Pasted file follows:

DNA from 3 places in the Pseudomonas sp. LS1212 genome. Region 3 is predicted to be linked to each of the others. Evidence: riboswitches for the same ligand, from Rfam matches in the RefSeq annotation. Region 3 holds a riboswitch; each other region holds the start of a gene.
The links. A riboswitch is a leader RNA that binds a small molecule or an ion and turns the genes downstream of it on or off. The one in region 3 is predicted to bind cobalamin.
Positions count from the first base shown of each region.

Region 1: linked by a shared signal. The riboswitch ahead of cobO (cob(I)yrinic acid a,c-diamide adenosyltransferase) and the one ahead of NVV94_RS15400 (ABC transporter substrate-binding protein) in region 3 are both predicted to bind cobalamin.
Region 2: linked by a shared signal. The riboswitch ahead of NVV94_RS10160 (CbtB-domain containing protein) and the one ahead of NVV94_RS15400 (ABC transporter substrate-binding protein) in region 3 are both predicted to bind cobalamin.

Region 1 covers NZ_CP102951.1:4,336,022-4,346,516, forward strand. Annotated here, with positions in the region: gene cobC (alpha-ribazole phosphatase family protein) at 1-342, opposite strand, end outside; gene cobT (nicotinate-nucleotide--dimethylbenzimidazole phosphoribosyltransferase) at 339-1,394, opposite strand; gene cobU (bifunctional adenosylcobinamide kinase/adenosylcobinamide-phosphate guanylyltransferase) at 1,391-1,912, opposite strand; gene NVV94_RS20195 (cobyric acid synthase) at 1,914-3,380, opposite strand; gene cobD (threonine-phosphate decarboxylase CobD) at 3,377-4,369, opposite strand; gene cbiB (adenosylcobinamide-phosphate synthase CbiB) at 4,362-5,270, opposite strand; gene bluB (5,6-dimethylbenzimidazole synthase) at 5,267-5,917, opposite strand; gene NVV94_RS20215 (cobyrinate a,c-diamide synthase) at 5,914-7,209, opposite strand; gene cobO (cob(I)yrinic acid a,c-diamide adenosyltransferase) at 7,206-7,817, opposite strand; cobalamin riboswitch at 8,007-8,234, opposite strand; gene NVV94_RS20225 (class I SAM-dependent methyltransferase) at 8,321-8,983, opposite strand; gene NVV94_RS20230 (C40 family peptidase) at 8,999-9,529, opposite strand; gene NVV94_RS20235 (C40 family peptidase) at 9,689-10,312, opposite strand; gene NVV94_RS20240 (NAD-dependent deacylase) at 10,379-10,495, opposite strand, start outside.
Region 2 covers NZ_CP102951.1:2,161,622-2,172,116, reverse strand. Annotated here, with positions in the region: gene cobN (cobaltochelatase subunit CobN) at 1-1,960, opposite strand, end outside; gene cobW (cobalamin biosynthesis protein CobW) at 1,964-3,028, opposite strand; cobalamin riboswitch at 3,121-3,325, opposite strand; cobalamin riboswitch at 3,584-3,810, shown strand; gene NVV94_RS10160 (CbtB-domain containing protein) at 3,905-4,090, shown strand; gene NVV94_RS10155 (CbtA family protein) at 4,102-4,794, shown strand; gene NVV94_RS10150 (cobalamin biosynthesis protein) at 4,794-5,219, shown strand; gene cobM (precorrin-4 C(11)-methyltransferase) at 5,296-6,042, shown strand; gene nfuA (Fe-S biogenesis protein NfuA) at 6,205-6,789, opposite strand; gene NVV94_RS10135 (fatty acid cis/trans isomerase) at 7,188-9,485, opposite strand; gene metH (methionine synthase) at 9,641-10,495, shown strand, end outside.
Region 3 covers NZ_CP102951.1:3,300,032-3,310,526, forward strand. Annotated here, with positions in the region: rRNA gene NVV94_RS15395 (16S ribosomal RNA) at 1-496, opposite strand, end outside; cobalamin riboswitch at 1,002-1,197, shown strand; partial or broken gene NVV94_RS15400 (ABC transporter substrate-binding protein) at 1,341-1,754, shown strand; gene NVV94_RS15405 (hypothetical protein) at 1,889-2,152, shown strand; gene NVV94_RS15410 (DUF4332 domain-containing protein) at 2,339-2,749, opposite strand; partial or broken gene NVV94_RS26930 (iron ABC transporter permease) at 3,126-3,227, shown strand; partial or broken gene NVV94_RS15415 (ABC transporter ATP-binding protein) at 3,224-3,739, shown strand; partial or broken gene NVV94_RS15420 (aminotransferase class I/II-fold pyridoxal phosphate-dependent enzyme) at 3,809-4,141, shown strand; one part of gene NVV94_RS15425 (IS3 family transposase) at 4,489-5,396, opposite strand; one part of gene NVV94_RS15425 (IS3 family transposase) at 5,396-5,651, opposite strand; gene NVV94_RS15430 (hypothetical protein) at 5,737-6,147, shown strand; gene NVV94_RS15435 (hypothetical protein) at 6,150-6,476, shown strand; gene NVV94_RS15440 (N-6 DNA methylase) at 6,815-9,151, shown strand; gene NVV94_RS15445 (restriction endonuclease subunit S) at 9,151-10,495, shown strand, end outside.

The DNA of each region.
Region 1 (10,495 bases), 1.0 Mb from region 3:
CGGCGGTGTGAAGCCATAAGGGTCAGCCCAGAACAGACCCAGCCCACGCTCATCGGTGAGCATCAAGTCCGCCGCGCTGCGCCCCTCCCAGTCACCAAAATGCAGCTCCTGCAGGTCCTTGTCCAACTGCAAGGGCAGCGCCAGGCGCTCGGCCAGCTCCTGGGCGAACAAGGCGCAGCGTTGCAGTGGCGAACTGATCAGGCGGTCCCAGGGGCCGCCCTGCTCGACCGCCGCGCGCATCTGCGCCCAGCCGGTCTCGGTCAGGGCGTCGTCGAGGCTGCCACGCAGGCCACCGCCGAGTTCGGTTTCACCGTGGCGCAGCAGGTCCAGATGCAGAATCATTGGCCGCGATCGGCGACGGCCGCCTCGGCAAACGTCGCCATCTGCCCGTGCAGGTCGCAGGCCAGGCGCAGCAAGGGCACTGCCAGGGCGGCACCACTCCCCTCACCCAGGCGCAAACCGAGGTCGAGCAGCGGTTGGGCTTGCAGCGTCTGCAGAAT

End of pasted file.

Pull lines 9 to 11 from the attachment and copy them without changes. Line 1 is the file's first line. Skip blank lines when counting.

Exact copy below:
The DNA of each region.
Region 1 (10,495 bases), 1.0 Mb from region 3:
CGGCGGTGTGAAGCCATAAGGGTCAGCCCAGAACAGACCCAGCCCACGCTCATCGGTGAGCATCAAGTCCGCCGCGCTGCGCCCCTCCCAGTCACCAAAATGCAGCTCCTGCAGGTCCTTGTCCAACTGCAAGGGCAGCGCCAGGCGCTCGGCCAGCTCCTGGGCGAACAAGGCGCAGCGTTGCAGTGGCGAACTGATCAGGCGGTCCCAGGGGCCGCCCTGCTCGACCGCCGCGCGCATCTGCGCCCAGCCGGTCTCGGTCAGGGCGTCGTCGAGGCTGCCACGCAGGCCACCGCCGAGTTCGGTTTCACCGTGGCGCAGCAGGTCCAGATGCAGAATCATTGGCCGCGATCGGCGACGGCCGCCTCGGCAAACGTCGCCATCTGCCCGTGCAGGTCGCAGGCCAGGCGCAGCAAGGGCACTGCCAGGGCGGCACCACTCCCCTCACCCAGGCGCAAACCGAGGTCGAGCAGCGGTTGGGCTTGCAGCGTCTGCAGAAT